9) The way off of this slippery slope, the Pope tells us, is to deepen our prayer life to the point that it is capable of “filling our whole life.” The Church exists with this purpose in mind. This is why the Pope concludes:: “It is therefore essential that education in prayer should become in some way a key-point of all pastoral planning.” The key-point of everything we do in a parish — of everything we do at St. Francis Xavier Parish — is meant to help us to learn how to pray better, and better equip us to teach others. All the other things that we do — passing on the faith to young people, care for the poor and needy, community events, equipping people to take the faith into the public square — are meant to flow from a relationship with God, with whom we come into communion by prayer and the sacraments. So each of us needs to ask whether we see this education in prayer as the key-point of our Catholic lives. As a priest I ask myself that question all the time. Since a parish is meant to be a “school of prayer,” it means that every priest must be a teacher of prayer. That’s the reason behind our monthly parish days of recollection, in which I try to pass on to people Jesus and the great saints have taught us about the art of prayer. It’s also the real apostolic impetus to my striving to pray better and more each day, because how could I possibly teach another to pray unless I’m learning from the Master himself? Likewise, every parent and spouse needs to ask whether they’re helping those in their family to pray better, by setting the good example of praying, and by taking advantage of the opportunities offered in the parish, in books, and in various other media to receive this “education in prayer.” The earliest saintly bishops used to call the home a “domestic church,” because it was meant to be, like the Church as a whole, a school of prayer. Today the Lord wants each of us to ask, with great candor, whether our homes are living up to that reality; if not, then this novena is the time to start changing that.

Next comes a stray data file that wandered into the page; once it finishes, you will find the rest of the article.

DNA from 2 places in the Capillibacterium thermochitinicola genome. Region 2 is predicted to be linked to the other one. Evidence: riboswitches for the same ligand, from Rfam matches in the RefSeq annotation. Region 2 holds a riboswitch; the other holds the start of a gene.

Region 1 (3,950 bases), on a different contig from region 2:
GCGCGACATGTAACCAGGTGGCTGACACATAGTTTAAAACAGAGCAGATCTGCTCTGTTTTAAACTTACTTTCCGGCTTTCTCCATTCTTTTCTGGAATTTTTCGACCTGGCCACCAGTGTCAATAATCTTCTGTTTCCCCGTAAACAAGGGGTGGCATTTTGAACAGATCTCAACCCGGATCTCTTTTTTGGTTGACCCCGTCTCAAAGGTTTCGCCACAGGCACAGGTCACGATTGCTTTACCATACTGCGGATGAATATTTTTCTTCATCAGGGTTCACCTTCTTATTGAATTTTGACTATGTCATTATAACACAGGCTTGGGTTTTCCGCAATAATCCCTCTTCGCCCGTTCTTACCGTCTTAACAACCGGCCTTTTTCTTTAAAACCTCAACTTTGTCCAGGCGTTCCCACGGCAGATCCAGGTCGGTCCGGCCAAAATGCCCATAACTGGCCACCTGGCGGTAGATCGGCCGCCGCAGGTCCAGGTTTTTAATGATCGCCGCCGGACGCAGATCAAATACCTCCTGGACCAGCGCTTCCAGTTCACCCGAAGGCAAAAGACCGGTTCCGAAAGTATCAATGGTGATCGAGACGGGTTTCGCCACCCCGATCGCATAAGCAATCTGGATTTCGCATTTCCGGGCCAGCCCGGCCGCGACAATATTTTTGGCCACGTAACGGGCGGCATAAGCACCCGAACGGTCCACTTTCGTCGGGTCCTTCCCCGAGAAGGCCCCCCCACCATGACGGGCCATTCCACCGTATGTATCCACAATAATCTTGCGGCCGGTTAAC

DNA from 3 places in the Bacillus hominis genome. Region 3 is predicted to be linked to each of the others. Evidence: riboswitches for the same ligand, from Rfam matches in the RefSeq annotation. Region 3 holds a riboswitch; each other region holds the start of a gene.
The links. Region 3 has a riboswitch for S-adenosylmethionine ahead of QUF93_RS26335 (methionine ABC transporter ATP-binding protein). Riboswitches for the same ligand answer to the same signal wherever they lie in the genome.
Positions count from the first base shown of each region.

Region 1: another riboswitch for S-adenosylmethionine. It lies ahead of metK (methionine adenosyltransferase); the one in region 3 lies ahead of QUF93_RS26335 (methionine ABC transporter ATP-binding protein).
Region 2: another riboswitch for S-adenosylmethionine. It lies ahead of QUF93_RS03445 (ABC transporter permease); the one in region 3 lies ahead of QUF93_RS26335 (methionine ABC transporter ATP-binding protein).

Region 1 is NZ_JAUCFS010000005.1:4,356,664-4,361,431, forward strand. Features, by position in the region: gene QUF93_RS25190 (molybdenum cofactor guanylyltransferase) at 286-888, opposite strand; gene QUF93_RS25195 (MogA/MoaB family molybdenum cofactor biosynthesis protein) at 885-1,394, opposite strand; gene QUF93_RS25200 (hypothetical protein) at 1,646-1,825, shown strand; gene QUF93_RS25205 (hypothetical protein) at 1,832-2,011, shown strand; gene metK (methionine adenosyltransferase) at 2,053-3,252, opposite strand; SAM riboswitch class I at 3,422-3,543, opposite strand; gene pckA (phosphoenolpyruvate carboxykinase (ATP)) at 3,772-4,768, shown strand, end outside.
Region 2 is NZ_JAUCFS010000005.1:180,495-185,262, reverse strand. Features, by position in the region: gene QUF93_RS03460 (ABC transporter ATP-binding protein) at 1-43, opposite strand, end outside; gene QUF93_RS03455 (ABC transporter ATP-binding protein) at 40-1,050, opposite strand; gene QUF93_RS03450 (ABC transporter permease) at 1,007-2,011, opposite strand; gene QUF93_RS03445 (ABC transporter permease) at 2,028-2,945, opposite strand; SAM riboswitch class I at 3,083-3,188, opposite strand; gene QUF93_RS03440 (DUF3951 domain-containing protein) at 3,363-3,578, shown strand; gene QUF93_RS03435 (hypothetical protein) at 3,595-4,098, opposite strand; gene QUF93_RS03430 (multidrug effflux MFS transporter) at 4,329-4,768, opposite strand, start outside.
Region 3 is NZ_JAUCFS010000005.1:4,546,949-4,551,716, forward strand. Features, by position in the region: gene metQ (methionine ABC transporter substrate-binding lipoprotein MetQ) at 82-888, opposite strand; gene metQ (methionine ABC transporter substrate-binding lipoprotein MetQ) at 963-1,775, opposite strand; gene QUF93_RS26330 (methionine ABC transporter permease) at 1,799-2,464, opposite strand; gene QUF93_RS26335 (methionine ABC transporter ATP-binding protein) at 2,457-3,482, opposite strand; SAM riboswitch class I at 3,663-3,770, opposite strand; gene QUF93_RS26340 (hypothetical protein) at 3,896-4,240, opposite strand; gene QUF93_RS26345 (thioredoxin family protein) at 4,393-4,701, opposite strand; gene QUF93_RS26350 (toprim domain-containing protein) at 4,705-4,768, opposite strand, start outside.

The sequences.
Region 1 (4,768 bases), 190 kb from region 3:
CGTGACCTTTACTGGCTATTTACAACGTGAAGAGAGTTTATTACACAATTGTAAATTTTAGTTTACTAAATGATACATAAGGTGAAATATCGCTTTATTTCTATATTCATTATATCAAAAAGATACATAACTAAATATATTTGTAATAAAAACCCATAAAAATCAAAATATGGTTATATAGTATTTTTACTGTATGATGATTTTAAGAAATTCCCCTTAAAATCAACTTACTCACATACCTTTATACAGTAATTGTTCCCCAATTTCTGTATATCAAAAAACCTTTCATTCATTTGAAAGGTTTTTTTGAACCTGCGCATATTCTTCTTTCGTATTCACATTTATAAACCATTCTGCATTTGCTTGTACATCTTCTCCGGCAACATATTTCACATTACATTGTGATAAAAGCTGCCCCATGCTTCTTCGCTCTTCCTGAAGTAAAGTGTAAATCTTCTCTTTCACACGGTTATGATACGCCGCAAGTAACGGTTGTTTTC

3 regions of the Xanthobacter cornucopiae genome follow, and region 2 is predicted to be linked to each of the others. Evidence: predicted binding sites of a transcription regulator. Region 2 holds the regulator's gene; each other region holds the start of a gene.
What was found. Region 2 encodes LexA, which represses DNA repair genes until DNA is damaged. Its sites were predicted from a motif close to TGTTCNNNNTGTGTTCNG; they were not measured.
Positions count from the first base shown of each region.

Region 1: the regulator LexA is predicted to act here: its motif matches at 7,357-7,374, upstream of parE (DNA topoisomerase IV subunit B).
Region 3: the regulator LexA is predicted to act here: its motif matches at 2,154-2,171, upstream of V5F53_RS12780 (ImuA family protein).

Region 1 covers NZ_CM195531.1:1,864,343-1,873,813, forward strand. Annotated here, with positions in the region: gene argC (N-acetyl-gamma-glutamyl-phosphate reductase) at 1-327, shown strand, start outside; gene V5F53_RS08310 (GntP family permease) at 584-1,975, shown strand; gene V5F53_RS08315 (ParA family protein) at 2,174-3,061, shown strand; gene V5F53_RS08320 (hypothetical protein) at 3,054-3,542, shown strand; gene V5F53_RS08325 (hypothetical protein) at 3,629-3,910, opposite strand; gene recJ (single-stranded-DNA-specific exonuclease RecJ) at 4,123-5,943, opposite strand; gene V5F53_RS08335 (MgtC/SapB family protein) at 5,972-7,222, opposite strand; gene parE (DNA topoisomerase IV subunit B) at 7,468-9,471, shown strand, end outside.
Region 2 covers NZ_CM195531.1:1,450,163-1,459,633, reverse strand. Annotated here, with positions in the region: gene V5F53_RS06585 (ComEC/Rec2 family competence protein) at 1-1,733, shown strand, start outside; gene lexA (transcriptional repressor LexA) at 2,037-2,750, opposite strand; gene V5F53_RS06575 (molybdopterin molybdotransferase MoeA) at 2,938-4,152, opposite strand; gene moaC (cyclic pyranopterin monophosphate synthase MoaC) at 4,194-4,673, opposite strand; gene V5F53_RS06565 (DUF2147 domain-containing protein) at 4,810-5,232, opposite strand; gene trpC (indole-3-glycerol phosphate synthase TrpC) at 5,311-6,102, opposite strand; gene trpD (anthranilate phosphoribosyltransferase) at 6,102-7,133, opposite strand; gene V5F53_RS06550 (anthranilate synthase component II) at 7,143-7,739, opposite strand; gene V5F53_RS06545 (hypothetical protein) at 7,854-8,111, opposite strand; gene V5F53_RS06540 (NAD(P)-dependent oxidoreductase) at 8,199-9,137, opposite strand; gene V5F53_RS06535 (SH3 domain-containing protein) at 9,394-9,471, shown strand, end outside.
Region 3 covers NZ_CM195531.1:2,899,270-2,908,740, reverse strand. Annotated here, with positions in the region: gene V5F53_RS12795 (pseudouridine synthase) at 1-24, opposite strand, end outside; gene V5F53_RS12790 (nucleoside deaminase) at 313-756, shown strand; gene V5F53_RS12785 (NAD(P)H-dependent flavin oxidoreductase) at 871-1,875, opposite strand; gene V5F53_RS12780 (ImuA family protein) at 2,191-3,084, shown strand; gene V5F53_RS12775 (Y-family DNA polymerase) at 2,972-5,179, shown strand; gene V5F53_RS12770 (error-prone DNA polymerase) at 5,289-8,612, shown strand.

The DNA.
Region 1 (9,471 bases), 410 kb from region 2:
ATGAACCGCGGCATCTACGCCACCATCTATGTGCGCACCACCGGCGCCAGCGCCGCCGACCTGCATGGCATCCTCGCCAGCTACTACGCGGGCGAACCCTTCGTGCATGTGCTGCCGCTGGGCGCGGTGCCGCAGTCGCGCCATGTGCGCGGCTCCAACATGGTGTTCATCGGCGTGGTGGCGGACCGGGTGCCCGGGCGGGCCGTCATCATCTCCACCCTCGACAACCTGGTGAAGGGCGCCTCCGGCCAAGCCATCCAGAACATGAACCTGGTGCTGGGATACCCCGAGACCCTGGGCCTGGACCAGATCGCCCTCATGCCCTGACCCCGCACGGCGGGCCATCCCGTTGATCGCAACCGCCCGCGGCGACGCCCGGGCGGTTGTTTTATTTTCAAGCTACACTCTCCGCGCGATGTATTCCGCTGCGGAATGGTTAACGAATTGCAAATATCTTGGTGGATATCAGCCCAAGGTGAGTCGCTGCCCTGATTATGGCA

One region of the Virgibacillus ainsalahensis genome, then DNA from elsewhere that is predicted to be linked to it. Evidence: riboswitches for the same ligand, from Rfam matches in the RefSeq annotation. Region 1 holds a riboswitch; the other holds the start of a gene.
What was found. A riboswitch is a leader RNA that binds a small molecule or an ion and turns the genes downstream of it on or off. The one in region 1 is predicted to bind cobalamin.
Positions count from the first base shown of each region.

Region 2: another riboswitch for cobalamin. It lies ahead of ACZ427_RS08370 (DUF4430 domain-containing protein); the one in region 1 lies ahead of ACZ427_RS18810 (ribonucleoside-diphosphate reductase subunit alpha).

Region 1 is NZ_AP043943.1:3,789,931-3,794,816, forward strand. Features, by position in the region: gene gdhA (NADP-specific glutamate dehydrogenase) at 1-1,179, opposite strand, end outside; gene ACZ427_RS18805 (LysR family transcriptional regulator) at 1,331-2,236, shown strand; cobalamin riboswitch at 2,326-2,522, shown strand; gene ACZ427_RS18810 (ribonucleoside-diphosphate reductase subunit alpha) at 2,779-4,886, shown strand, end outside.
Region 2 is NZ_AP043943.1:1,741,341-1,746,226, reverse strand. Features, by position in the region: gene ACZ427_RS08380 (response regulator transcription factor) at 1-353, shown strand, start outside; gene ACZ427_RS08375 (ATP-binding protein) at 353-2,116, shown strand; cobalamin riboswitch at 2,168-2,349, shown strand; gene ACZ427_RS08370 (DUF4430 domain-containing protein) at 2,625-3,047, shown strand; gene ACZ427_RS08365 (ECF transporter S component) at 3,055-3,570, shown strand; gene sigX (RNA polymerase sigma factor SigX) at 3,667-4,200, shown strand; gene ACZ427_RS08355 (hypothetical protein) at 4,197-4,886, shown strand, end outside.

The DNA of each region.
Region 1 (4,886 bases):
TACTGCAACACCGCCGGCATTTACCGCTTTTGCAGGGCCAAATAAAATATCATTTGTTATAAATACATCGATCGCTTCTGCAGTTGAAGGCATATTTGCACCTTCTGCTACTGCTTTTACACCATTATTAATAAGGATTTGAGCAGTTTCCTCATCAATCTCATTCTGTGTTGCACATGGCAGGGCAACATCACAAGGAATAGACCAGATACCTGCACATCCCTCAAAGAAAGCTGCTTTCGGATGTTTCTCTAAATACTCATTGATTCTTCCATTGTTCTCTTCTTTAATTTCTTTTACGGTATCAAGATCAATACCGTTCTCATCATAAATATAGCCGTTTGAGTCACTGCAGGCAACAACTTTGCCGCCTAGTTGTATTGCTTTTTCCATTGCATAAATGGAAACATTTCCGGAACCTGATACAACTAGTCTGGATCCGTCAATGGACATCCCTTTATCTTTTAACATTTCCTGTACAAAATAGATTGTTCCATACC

10) The early Church was distinguished by their “constantly devoting themselves to prayer.” The Church today must be marked by the same dedication. Today on this Mother’s day, we give thanks for all that our mothers have taught us about how to listen to God’s voice in this most privileged form of communication and communion. We also huddle around the Mother Jesus gave us out of love as he was hanging upon the Cross and ask her to teach us, as she taught the first disciples, how to pray better. In this month of May dedicated to her, we ask her to teach us how to pray the Mass, how to pray the Rosary, how to pray meditatively over Sacred Scripture. During this great ecclesial novena, we ask her to help us to pray to the Holy Spirit and be docile to his promptings. We ask her to us learn how to respond to the Holy Spirit’s help to give the Word of God our own flesh and to say “yes!” to everything God asks, just as Mary has. This will be the way that the Church as a whole — and each of us in the Church — will experience the true rebirth that the Holy Spirit wants to bring about each Pentecost. And through learning how to pray better, we will come to “know the One true God” in this world and see him face-to-face in the next!